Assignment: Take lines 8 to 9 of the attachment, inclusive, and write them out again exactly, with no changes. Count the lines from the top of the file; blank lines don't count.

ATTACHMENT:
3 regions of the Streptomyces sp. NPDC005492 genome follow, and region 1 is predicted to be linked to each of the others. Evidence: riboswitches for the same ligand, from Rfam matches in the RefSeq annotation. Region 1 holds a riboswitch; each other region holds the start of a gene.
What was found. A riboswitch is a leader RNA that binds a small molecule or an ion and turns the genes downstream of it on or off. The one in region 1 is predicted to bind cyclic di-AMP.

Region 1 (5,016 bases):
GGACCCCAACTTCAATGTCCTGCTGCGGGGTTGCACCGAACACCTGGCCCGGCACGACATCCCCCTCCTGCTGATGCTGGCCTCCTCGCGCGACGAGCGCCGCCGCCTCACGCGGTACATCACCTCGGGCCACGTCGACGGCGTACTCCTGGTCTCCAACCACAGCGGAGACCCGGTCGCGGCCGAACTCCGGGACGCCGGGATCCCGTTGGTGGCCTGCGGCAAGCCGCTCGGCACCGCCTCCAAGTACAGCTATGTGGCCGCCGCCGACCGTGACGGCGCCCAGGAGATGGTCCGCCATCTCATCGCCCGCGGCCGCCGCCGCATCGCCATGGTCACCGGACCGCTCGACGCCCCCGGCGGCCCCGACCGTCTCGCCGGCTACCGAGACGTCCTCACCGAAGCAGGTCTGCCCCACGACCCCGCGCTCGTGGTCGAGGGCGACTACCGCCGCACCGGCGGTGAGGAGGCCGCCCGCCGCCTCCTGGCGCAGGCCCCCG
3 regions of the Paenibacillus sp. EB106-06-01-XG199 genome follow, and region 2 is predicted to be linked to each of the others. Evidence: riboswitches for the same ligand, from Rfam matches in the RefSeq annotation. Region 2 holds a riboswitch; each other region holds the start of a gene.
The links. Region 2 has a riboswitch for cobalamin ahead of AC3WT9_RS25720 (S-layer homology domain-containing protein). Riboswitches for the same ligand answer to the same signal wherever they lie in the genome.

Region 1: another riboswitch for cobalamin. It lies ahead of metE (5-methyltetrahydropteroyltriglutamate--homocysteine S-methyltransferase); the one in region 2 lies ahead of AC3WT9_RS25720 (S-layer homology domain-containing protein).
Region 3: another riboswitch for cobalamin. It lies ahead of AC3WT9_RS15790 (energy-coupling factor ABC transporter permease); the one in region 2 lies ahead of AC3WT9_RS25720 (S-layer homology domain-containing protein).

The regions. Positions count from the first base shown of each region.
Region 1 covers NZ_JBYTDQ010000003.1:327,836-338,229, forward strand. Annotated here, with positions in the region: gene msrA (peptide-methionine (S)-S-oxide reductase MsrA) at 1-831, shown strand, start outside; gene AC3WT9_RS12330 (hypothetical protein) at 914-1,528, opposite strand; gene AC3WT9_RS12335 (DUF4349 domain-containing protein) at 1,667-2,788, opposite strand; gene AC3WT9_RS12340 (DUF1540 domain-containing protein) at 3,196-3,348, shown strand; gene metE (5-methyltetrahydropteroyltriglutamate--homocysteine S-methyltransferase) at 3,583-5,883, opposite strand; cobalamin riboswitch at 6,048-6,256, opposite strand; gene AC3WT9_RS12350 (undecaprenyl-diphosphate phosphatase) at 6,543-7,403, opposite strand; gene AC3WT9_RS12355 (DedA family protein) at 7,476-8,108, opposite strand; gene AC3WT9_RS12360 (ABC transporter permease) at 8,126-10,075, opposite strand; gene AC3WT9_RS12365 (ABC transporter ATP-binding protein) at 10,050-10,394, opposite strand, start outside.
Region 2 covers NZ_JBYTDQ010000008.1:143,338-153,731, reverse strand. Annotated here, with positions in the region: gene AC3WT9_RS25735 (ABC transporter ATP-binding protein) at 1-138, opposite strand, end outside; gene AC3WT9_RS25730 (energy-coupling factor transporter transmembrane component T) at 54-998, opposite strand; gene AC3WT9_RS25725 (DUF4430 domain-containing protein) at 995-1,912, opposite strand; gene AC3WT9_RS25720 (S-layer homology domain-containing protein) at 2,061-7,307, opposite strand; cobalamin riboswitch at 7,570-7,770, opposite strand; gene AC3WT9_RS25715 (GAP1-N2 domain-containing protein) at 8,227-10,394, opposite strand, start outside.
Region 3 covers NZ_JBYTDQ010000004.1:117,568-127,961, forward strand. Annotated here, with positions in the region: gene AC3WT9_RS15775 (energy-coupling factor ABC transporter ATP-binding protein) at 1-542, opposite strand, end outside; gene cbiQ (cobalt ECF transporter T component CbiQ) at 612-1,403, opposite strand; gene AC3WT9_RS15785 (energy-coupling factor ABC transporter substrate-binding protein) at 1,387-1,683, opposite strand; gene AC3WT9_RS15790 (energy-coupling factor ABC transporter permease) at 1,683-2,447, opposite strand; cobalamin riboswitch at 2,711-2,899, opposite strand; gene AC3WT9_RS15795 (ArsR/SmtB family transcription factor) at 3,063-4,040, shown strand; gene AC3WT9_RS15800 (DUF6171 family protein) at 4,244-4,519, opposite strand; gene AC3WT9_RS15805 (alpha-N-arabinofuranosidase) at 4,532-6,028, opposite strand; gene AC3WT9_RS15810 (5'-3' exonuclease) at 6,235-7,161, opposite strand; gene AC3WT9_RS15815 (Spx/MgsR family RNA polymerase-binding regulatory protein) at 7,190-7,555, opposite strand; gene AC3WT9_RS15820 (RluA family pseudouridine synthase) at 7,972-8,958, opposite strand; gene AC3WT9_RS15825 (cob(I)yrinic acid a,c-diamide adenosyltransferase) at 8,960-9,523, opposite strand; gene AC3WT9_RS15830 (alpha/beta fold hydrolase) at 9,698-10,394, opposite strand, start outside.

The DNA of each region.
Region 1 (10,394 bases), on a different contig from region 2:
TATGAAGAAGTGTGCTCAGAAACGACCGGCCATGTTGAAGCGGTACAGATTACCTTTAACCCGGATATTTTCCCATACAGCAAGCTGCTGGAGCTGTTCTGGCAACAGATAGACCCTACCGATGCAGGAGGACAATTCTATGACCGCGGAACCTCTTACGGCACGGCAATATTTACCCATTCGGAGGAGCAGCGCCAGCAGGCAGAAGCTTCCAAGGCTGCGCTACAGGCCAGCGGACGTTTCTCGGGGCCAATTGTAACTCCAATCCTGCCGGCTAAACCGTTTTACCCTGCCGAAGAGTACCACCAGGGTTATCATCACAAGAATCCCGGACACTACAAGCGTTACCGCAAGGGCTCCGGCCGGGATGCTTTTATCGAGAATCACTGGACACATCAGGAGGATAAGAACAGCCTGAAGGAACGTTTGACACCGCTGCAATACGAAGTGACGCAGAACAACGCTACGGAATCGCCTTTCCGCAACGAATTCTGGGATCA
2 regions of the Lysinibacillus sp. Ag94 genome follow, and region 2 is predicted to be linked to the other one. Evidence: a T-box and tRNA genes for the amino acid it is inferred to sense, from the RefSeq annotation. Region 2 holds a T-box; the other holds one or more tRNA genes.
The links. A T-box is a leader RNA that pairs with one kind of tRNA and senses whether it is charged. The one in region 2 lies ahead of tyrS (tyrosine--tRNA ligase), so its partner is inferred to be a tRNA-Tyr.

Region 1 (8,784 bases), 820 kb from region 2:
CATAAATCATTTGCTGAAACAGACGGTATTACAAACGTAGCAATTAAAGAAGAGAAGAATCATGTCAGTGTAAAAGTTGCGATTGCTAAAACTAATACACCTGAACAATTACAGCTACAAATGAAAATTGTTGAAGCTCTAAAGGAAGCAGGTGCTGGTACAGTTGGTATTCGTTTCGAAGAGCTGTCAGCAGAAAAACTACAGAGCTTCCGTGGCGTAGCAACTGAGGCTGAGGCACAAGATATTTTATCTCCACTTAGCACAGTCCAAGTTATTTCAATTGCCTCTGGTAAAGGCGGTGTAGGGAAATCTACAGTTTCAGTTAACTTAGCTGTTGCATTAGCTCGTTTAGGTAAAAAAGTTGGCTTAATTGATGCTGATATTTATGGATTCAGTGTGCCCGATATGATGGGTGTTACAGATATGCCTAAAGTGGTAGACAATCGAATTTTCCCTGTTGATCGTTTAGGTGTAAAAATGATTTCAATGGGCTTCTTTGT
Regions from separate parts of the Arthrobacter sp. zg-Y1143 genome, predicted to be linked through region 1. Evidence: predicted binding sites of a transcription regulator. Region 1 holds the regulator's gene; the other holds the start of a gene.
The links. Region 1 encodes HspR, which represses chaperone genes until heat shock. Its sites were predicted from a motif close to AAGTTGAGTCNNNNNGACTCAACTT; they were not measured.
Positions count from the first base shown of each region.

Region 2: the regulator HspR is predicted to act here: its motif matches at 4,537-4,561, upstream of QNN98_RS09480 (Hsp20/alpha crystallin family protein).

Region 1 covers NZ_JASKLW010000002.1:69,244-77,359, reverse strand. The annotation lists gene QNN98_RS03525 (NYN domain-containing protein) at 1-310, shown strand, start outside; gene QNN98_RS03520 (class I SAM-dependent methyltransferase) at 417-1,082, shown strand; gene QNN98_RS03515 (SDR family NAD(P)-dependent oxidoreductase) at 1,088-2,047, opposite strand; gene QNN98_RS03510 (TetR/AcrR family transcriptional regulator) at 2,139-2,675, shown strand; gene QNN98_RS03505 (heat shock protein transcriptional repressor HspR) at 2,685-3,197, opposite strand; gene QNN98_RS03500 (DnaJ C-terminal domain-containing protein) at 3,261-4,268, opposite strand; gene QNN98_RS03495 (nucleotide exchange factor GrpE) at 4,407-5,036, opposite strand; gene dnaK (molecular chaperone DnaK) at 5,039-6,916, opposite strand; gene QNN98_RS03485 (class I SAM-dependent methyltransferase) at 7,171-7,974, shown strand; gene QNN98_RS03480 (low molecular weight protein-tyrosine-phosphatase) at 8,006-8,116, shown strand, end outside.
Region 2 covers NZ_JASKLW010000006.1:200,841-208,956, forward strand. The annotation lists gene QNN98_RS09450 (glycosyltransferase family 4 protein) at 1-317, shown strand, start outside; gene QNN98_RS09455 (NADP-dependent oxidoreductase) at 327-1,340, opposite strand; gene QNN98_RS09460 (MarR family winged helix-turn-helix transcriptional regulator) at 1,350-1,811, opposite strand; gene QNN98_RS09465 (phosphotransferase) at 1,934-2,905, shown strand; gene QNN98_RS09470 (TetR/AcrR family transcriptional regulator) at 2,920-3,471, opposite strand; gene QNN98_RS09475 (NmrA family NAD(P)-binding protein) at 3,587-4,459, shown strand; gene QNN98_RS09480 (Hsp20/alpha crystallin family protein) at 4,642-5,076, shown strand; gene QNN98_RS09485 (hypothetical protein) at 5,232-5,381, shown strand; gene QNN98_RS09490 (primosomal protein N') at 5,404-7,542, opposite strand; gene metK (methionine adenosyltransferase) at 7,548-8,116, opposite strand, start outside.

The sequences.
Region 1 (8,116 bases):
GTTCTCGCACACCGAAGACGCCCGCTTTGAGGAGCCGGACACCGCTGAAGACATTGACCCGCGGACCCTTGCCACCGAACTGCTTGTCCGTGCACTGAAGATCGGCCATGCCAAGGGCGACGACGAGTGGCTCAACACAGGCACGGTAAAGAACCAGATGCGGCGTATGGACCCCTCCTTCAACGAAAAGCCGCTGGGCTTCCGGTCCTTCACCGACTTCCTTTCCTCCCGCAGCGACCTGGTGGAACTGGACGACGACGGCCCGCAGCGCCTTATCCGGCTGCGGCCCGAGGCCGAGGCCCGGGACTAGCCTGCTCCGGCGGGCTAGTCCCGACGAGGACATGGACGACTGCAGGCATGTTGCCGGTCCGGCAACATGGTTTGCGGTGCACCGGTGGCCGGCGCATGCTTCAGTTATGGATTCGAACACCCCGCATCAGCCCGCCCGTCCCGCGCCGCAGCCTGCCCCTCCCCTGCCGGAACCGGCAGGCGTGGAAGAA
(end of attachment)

Region 3: another riboswitch for cobalamin. It lies ahead of AC3WT9_RS15790 (energy-coupling factor ABC transporter permease); the one in region 2 lies ahead of AC3WT9_RS25720 (S-layer homology domain-containing protein).

The regions. Positions count from the first base shown of each region.